Costa del Sol News - 3rd April 2008

News from Andalucia & Costa del Sol

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The Costa del Sol weekly newspaper, on sale at newsagents.

Week 3rd April - 9th April 2008


Last weekend saw some of the best lawn bowlers on the Costa gather at Santa Maria Bowls Club to see out this season’s Lions and Tigers league competitions, and to take part in the Champion of Champions Tournament, sponsored by the Costa del Sol News. Shown in the photo are the Champion of Champions winners and competitors, with Costa del Sol News’s Marie Thomson.


Convicted paedophile should have been in prison

By Suzan Davenport and David Eade

A TRIED and convicted paedophile, arrested last week in connection with the death of five-year-old Mari Luz Cortés in Huelva, was free to attack other children after a chain of court blunders meant he was never imprisoned.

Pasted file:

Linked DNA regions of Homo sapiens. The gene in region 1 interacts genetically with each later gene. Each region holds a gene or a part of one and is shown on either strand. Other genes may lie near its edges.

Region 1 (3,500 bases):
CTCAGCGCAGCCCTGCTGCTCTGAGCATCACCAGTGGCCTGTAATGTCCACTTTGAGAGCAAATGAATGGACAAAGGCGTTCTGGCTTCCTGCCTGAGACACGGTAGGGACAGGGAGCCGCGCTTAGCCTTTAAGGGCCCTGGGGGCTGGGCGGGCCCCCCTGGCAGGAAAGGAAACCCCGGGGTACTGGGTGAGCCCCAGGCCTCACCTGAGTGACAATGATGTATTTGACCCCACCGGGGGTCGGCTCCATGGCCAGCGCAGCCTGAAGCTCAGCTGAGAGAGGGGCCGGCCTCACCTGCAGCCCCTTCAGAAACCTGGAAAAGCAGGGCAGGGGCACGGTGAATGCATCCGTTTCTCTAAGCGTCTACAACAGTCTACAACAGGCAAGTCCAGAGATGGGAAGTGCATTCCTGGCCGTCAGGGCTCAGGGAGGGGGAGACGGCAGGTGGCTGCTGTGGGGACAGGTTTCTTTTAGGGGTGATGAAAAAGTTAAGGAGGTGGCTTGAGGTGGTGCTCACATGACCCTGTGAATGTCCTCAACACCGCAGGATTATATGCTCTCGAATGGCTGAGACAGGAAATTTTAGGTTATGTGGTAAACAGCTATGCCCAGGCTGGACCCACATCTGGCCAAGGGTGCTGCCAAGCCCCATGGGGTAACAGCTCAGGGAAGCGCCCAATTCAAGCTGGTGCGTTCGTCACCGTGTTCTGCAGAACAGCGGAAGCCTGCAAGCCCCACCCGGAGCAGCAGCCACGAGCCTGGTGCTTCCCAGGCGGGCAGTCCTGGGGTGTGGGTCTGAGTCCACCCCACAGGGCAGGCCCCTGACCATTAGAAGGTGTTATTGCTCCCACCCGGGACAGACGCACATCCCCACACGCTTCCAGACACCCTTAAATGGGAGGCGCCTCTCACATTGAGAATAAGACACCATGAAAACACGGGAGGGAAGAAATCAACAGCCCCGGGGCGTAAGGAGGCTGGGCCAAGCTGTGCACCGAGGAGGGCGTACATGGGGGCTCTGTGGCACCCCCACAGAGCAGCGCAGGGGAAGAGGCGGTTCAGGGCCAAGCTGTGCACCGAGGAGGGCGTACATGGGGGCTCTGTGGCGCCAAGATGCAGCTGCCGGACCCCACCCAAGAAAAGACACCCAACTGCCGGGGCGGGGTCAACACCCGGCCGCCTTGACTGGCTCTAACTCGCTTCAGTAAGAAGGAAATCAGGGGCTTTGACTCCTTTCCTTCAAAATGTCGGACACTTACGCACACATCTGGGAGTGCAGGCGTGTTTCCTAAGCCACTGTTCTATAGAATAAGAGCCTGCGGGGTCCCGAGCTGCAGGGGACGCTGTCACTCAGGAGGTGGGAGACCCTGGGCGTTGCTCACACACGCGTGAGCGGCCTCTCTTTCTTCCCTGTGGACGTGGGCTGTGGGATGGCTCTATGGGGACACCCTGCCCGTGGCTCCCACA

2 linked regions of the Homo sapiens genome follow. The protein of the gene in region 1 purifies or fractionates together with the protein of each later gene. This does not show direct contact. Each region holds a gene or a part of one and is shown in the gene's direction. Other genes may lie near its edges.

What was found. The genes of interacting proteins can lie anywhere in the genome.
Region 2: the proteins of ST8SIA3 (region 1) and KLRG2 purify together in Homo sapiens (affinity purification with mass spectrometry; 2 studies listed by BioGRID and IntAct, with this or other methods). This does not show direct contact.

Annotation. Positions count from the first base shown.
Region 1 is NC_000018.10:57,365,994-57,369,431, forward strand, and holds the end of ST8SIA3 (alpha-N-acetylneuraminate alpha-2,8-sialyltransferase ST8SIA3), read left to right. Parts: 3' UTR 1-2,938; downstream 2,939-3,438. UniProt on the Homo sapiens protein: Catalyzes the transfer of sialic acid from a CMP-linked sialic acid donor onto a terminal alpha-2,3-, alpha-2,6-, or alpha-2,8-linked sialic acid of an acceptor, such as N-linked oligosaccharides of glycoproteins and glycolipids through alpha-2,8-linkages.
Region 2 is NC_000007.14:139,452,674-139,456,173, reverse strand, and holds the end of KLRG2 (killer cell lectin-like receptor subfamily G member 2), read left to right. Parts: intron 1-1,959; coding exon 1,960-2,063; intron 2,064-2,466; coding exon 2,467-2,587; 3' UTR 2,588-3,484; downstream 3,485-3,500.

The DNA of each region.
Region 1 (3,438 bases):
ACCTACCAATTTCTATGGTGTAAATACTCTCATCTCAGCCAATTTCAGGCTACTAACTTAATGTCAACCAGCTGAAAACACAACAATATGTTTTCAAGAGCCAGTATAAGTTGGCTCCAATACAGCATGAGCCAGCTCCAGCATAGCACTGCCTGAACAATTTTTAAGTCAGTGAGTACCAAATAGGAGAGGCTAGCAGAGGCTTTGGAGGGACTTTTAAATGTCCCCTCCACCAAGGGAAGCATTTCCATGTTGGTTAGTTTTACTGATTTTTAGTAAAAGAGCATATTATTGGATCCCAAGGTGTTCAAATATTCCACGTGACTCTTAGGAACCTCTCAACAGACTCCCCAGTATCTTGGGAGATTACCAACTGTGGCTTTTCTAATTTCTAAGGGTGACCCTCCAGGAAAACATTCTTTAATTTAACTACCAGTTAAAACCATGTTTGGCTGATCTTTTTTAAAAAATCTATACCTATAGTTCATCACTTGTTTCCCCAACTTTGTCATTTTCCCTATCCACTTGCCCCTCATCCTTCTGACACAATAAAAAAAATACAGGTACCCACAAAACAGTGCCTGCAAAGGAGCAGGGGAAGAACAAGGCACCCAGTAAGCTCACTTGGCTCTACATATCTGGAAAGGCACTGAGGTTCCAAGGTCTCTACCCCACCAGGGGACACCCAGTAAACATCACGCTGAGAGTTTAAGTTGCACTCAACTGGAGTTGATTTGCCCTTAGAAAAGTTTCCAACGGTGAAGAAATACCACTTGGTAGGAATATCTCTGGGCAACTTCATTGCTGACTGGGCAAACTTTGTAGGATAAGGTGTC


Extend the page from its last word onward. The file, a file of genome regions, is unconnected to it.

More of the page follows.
Santiago del Valle Garcia, 52, was arrested by police last week along with his wife, Isabel Garcia, in the small town of Pajaroncillo in Cuenca after the couple fled the Cortés family's Huelva neighbourhood in January shortly after Mari Luz went missing. His sister Rosa was also arrested. The detentions caused street protests by indignant Torrejón residents who attacked Del Valle's brother after rumours implicated him in the case. Police officers have publicly denied that Del Valle's brother was involved, and have stepped up patrols in the area to avoid any further disturbances.Del Valle admitted that he took Mari Luz but insists that he did not assault her and that she died accidentally in his apartment after falling down the stairs. The building is just metres from Mari Luz's home. His sister, Rosa, has also confessed that they took Mari Luz's body, on the same afternoon as she disappeared, Sunday January 13, to the deserted car park of the Carrefour supermarket in Huelva in her car. She alleges that her brother used a shopping trolley to transport the child's body and then hid it.National scandalSantiago del Valle should never have been free to allegedly murder Mari Luz.